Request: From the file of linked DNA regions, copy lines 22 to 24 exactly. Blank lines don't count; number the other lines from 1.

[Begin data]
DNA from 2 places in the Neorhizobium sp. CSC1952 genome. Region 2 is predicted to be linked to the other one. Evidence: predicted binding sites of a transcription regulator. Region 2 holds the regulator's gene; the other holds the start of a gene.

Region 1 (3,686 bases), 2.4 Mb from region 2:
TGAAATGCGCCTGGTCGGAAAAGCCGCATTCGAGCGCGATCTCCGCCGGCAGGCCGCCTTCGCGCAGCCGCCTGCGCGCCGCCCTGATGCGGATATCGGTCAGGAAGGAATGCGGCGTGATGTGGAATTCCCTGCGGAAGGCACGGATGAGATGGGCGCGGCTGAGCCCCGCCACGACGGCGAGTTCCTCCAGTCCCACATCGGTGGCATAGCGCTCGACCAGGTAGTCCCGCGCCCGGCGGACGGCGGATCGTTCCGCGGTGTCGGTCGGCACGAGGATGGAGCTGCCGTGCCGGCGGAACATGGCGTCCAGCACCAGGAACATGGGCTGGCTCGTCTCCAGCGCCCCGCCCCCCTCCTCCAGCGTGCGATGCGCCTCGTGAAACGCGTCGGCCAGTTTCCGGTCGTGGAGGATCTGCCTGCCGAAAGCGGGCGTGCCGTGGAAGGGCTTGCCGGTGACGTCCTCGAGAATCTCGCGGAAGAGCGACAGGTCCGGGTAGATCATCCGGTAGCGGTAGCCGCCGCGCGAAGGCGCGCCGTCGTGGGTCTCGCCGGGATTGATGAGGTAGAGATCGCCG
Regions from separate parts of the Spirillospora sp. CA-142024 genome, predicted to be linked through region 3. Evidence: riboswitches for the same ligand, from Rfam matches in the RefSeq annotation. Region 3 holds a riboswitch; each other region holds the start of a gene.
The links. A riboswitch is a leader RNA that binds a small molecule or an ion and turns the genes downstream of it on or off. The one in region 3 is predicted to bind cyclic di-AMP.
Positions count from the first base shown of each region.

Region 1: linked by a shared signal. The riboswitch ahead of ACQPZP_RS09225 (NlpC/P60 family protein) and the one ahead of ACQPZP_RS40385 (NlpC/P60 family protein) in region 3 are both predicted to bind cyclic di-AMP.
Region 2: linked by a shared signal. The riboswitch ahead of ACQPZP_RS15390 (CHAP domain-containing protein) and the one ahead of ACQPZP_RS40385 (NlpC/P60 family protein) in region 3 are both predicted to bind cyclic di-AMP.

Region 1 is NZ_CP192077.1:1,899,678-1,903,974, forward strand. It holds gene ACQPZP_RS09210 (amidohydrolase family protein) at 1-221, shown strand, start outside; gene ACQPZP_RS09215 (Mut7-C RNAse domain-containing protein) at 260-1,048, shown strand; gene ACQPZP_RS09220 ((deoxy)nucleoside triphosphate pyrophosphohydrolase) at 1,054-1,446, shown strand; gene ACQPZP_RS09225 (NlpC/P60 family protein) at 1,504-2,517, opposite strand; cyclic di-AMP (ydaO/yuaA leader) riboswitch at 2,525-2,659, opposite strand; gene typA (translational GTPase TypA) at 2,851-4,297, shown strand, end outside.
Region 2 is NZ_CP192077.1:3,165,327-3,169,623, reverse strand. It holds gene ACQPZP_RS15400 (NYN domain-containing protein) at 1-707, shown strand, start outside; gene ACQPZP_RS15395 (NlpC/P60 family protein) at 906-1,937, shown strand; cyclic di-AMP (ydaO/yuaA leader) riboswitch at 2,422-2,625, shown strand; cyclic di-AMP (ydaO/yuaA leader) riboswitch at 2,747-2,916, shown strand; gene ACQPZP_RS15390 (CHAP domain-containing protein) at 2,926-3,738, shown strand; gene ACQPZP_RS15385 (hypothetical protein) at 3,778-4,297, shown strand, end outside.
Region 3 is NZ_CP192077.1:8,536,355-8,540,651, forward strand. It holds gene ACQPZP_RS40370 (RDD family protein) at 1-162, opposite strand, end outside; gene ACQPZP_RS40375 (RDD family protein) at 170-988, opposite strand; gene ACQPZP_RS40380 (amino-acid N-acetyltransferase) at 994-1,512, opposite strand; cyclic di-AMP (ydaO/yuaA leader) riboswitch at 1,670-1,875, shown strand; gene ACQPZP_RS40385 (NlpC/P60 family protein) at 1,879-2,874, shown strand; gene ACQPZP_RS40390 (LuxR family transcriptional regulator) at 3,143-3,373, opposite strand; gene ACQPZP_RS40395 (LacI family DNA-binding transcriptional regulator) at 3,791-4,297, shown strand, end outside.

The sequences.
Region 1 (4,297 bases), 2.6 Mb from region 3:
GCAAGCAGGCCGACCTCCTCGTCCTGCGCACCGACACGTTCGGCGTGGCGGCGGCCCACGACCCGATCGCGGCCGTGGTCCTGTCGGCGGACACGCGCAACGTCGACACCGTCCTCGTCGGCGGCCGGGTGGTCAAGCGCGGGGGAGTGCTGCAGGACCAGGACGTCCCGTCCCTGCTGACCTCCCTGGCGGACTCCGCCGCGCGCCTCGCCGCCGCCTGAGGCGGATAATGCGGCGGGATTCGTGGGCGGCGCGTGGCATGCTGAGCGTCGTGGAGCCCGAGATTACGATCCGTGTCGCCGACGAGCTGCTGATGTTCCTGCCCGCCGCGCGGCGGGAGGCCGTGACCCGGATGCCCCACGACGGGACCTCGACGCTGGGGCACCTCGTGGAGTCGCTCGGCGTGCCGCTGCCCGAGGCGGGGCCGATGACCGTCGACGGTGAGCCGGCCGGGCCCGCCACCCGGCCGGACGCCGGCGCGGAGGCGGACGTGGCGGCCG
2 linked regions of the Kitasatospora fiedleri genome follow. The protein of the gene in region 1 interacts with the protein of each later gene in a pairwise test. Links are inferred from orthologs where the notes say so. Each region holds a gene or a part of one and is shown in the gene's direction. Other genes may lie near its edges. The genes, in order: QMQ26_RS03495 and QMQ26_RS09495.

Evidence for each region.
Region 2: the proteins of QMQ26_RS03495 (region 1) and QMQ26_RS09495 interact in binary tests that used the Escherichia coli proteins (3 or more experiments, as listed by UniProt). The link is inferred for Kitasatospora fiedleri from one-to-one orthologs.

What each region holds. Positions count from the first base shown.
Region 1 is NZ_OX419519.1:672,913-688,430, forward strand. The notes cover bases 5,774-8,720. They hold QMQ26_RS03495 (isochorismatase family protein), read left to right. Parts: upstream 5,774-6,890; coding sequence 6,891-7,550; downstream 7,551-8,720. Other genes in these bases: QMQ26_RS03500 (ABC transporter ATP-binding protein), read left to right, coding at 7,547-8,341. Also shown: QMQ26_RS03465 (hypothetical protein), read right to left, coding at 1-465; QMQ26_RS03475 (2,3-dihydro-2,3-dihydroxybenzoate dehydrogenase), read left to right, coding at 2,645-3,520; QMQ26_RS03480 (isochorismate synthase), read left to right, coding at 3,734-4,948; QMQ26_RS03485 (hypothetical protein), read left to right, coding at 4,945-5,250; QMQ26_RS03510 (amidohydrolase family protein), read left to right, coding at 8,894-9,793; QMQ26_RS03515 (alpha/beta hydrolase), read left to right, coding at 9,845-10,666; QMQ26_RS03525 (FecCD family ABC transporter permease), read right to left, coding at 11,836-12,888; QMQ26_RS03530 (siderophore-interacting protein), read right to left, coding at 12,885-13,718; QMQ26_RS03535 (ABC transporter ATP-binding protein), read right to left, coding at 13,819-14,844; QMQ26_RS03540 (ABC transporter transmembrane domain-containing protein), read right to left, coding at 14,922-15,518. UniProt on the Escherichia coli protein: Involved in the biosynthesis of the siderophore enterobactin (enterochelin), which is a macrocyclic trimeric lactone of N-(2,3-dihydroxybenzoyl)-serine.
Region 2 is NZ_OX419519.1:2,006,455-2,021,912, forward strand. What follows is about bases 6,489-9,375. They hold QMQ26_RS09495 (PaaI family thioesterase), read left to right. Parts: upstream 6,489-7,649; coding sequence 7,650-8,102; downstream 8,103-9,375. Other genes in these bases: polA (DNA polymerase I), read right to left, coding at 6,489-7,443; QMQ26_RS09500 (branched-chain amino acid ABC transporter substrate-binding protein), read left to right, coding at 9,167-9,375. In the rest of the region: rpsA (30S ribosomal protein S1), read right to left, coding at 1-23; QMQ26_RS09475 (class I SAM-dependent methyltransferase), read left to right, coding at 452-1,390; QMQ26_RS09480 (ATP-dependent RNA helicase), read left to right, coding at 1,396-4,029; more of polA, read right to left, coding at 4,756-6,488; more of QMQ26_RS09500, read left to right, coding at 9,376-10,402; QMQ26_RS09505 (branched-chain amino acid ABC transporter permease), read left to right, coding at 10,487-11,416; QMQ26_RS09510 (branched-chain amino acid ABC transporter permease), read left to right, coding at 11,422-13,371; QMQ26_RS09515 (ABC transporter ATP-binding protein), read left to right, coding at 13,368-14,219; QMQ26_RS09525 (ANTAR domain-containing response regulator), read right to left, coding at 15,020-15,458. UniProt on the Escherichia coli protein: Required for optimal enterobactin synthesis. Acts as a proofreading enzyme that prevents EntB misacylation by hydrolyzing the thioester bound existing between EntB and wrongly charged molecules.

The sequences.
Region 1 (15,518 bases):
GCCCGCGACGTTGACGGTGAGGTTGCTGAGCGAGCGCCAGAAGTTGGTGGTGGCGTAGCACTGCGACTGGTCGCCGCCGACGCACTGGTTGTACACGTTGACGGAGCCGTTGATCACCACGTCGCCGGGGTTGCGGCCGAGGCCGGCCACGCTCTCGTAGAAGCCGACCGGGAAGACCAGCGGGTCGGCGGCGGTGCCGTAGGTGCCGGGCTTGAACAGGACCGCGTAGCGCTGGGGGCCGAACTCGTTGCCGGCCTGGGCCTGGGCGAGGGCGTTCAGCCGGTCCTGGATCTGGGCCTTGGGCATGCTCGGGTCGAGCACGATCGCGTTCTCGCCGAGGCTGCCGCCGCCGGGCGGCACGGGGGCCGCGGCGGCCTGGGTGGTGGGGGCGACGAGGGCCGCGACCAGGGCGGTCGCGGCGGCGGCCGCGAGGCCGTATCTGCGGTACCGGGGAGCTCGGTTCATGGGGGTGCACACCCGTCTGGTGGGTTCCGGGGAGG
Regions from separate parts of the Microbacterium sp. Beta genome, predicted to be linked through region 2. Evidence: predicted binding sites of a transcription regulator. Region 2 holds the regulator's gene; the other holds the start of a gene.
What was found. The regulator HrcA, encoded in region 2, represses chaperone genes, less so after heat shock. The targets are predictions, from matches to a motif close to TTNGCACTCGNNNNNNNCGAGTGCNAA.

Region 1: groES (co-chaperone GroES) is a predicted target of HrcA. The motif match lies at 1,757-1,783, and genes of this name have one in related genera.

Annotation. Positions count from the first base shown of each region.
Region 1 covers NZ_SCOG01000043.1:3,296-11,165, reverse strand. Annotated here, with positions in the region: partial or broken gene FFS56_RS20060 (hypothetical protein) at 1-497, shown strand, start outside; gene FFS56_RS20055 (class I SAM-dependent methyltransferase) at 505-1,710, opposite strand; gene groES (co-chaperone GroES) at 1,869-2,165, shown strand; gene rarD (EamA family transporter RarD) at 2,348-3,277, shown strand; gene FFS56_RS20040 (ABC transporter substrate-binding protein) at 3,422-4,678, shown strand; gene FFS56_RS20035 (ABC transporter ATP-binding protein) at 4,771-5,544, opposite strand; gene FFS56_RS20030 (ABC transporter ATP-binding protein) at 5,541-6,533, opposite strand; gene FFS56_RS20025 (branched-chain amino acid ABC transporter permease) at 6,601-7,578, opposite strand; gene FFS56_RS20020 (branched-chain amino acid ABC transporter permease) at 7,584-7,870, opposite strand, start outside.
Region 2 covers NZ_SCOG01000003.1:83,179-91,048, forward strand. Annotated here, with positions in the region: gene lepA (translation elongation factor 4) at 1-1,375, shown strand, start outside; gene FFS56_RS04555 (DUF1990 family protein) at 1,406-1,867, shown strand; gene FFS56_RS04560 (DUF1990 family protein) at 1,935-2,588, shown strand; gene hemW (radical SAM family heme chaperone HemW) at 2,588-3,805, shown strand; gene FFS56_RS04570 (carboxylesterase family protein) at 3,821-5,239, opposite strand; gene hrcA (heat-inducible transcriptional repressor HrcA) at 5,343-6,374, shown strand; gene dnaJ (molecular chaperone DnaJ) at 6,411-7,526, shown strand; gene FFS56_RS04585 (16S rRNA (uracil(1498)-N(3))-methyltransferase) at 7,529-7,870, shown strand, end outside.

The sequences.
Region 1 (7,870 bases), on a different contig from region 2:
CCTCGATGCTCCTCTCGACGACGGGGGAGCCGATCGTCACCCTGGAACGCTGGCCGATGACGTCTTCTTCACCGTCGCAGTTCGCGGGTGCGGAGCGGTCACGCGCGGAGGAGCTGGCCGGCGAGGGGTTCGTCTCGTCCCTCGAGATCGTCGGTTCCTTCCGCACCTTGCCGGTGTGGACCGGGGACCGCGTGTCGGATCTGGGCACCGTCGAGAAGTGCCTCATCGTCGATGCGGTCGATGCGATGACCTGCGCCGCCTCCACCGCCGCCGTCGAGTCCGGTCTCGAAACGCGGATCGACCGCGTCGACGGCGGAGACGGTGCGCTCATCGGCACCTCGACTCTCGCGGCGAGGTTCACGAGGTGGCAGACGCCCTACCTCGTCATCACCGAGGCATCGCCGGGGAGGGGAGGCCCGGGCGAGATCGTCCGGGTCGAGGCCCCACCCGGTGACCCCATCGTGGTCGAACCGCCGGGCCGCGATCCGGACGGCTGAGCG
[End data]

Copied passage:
Region 1 (15,518 bases):
GCCCGCGACGTTGACGGTGAGGTTGCTGAGCGAGCGCCAGAAGTTGGTGGTGGCGTAGCACTGCGACTGGTCGCCGCCGACGCACTGGTTGTACACGTTGACGGAGCCGTTGATCACCACGTCGCCGGGGTTGCGGCCGAGGCCGGCCACGCTCTCGTAGAAGCCGACCGGGAAGACCAGCGGGTCGGCGGCGGTGCCGTAGGTGCCGGGCTTGAACAGGACCGCGTAGCGCTGGGGGCCGAACTCGTTGCCGGCCTGGGCCTGGGCGAGGGCGTTCAGCCGGTCCTGGATCTGGGCCTTGGGCATGCTCGGGTCGAGCACGATCGCGTTCTCGCCGAGGCTGCCGCCGCCGGGCGGCACGGGGGCCGCGGCGGCCTGGGTGGTGGGGGCGACGAGGGCCGCGACCAGGGCGGTCGCGGCGGCGGCCGCGAGGCCGTATCTGCGGTACCGGGGAGCTCGGTTCATGGGGGTGCACACCCGTCTGGTGGGTTCCGGGGAGG
Regions from separate parts of the Microbacterium sp. Beta genome, predicted to be linked through region 2. Evidence: predicted binding sites of a transcription regulator. Region 2 holds the regulator's gene; the other holds the start of a gene.